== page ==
“We usually get at least eight special needs cyclists who show up every week, out of about 20 that we service,” Tim tells me. “They come in and talk, discuss sports, ask us to check their gears, investigate squeaks, even if we checked them yesterday, we still do it. Our mechanics never pre-judge. Other bike shops may not want to bother.”

“Our employees all figure it out sooner or later that the short bus stops here!”

Tim teases his special needs clients. Gives them bike gloves, other special presents they might need.
“Fast Eddie” got equipped with a trailer for his twenty-seven speed mountain bike. He cruises town picking up recyclables, which earn 10 cents a bottle or can. He has made over $300 in one day.

Eddie was born to a homeless couple and found in a box as an infant with rat bites on him and long rat claw scratches. He’s had a tough life in and out of foster care until he found Brick Ways.  Tim and I visited him in the hospital where he was recovering from a bout with pneumonia.

When we walked in his room, Tim teased him about the brown iron IV drip, “What’s that in the bag, Eddie? Root beer?” Tim never hesitates to tease his special needs friends, and treats them all as if they were family, like his brother John. I asked Eddie why he is called “Fast Eddie” (on his mountain bike he named “Hot Rod”!) and he answered, “Because I’m fucking fast!”

As we prepared to leave the hospital, Eddie put his arms around Tim and hugged him hard, and teared up. He said, “I love you Tim. You’re like my big brother.”

Mom Mary Jean and Brother John are both smiling broadly down on Tim Brick.









…Yours truly had the great fortune of meeting Tim Brick last year when I was in the Traverse City area on assignment for Adventure Cycling Magazine and My North Magazine. Tim helped me plan my week long bike trip around the Leelanau Peninsula, sponsored my family with free bikes, and shuttled us. In the course of the last year, Tim subscribed to my blog, read about my life and my feelings, commented and we chatted back and forth frequently.


This June, we returned to the Traverse City area to paddle the Manistee River for another story and also to write about Tim Brick, Brick Wheels, Brick Ways Foundation and his amazing special needs clientele for another story… (the content will include parts of this blog)  While we were in Traverse City, Tim put us up in his river house, took us out to dinner and then boating on Lake Michigan on a catamaran all day long. This is not the typical behavior of a person that I have been assigned to write a feature magazine story about. This is the behavior of a magnificent human being with a huge heart who clearly knows how to love ALL people and has been practicing it all his life who has become my dear friend.  Like Fast Eddie, I hugged Tim Brick hard when I said good-bye because I too love him to death and have been blessed by having his life touch mine, like so many fortunate others.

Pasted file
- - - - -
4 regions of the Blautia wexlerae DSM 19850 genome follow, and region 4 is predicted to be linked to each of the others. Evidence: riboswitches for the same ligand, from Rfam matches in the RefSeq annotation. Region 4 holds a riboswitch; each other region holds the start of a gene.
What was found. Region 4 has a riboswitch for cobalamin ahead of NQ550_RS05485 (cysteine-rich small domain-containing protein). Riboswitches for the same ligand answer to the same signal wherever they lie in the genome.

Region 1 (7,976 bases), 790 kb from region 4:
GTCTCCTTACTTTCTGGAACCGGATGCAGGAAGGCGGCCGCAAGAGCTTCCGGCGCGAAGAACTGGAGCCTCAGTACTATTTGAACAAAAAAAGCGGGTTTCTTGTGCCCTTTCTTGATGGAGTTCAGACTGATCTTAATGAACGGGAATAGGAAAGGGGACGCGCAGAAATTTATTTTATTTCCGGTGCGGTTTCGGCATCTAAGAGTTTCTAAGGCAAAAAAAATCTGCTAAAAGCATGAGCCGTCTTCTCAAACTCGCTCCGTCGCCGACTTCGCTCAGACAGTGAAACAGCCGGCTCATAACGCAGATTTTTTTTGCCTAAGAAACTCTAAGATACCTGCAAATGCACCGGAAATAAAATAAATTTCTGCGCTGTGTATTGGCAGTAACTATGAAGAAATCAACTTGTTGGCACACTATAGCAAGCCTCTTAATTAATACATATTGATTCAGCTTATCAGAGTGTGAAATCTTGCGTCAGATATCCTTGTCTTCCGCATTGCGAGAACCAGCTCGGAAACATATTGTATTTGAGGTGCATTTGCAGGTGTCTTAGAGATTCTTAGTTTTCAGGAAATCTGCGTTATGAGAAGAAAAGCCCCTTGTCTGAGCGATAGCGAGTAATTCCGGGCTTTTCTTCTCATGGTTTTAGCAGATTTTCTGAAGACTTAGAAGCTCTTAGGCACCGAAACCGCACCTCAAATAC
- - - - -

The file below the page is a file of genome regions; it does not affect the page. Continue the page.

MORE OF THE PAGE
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2 thoughts on “A Twist of Fate= Changed Lives Leave a comment

  1. Thanks so very much! It is so nice to read inspirational stories like this! With the constant barage of “bad” news we are bombarded with on a daily basis it is nice to know there are people left to inspire us! Thanks! Thanks so very much!

    1. you know Earl- i was feeling down and despondent today too- a few friends called and shared how challenging life has been of them lately and I feel beaten down by emotional challenges in my life lately that I haven’t been bale to let go of, and then I thought of these folks, esp the cyclists, whose story I haven’t even begun to tell (which I will later in a mag story- so inspirational) butI wanted to just get something out there about Tim- there are people that lift you and make us better people and he is definitely one of them- thank you of appreciating him even more- xxoo hope someday to meet you to deliver a big hug
      are you on the pct or cut country? i have a child moving to Boulder tom and hiking the Colo Tr first